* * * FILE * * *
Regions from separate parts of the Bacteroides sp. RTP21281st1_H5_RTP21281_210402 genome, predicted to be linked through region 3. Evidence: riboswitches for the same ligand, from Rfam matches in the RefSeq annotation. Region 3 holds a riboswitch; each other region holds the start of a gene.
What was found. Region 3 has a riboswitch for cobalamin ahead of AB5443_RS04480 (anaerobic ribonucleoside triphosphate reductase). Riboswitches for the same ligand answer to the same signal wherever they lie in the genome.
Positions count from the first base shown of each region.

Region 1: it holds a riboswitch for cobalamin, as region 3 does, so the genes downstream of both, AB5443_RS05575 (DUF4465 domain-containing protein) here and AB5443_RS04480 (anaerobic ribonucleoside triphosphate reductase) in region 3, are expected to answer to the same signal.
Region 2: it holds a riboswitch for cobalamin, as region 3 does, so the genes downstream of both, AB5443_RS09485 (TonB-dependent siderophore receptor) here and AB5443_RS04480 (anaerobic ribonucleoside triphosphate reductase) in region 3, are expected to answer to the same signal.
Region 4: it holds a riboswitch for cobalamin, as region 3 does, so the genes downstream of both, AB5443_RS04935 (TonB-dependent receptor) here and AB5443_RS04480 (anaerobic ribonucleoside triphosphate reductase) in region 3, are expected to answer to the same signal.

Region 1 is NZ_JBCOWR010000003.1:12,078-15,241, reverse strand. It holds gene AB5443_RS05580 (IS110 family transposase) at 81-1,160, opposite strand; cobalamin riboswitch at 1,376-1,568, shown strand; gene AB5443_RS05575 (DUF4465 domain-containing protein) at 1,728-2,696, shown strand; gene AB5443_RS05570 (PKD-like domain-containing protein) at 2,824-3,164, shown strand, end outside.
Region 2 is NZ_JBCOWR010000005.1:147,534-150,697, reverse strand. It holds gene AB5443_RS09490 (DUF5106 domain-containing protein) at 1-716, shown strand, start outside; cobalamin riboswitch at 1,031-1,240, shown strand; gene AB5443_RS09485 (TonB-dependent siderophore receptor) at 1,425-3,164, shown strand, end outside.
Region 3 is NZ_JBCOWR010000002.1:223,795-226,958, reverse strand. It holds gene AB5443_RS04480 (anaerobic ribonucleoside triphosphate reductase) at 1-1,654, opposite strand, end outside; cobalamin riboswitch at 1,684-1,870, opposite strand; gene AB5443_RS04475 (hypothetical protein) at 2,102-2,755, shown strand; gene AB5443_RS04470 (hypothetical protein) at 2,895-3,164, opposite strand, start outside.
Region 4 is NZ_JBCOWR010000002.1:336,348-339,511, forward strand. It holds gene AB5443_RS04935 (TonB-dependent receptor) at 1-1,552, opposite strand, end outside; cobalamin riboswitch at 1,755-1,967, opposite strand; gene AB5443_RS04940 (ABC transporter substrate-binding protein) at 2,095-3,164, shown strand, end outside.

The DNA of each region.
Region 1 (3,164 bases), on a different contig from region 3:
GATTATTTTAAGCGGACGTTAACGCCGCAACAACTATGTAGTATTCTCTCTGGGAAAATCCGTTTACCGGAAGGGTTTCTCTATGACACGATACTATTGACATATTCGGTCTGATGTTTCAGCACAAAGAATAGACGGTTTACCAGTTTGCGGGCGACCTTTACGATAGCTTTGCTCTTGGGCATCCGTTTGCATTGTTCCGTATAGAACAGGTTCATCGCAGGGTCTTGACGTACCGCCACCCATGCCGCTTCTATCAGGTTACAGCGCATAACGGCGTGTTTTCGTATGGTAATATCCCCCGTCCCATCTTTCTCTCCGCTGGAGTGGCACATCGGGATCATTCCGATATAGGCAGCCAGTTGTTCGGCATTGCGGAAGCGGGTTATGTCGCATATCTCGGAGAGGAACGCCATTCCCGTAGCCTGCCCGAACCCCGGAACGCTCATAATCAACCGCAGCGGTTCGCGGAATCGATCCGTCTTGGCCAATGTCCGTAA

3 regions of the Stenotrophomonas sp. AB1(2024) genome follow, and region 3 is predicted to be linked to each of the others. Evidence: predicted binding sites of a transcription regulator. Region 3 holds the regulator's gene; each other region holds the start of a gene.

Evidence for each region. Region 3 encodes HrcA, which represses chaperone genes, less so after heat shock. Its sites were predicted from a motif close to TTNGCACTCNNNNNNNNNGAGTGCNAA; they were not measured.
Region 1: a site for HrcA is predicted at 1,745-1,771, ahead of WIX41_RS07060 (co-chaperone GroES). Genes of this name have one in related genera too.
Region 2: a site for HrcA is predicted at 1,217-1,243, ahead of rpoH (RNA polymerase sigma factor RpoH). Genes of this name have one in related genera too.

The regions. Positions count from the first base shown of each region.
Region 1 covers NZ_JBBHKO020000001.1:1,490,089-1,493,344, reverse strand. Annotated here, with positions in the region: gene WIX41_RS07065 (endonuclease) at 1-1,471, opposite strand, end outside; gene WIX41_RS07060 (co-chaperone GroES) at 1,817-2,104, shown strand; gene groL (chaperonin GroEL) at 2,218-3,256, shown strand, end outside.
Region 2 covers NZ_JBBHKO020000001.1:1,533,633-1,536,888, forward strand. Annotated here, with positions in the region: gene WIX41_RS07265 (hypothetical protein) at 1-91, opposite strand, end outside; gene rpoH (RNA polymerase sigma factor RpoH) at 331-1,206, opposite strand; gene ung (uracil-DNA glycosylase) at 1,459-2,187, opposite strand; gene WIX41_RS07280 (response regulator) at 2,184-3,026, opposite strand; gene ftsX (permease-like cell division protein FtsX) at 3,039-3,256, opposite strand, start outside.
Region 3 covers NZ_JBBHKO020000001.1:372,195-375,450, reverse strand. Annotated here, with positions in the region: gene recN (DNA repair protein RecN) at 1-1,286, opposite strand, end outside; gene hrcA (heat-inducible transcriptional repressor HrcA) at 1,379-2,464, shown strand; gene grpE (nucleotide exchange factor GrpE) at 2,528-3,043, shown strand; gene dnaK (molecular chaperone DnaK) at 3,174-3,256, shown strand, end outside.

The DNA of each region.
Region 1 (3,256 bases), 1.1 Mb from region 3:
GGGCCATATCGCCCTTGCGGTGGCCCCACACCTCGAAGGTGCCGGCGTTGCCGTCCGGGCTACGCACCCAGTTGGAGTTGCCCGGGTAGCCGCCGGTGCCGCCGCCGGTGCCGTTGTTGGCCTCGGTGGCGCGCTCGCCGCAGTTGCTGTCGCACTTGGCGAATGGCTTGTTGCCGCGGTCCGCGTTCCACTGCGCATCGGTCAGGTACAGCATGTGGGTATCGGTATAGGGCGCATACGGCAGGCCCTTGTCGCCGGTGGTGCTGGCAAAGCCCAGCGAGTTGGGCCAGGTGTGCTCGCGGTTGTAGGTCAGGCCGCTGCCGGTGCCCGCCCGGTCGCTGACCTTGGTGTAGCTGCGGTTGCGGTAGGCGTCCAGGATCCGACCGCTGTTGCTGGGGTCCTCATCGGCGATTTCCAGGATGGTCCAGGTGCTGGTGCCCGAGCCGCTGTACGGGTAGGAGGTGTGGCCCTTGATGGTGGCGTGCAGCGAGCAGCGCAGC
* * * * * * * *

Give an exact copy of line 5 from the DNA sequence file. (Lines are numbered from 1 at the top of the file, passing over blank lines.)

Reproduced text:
Region 2: it holds a riboswitch for cobalamin, as region 3 does, so the genes downstream of both, AB5443_RS09485 (TonB-dependent siderophore receptor) here and AB5443_RS04480 (anaerobic ribonucleoside triphosphate reductase) in region 3, are expected to answer to the same signal.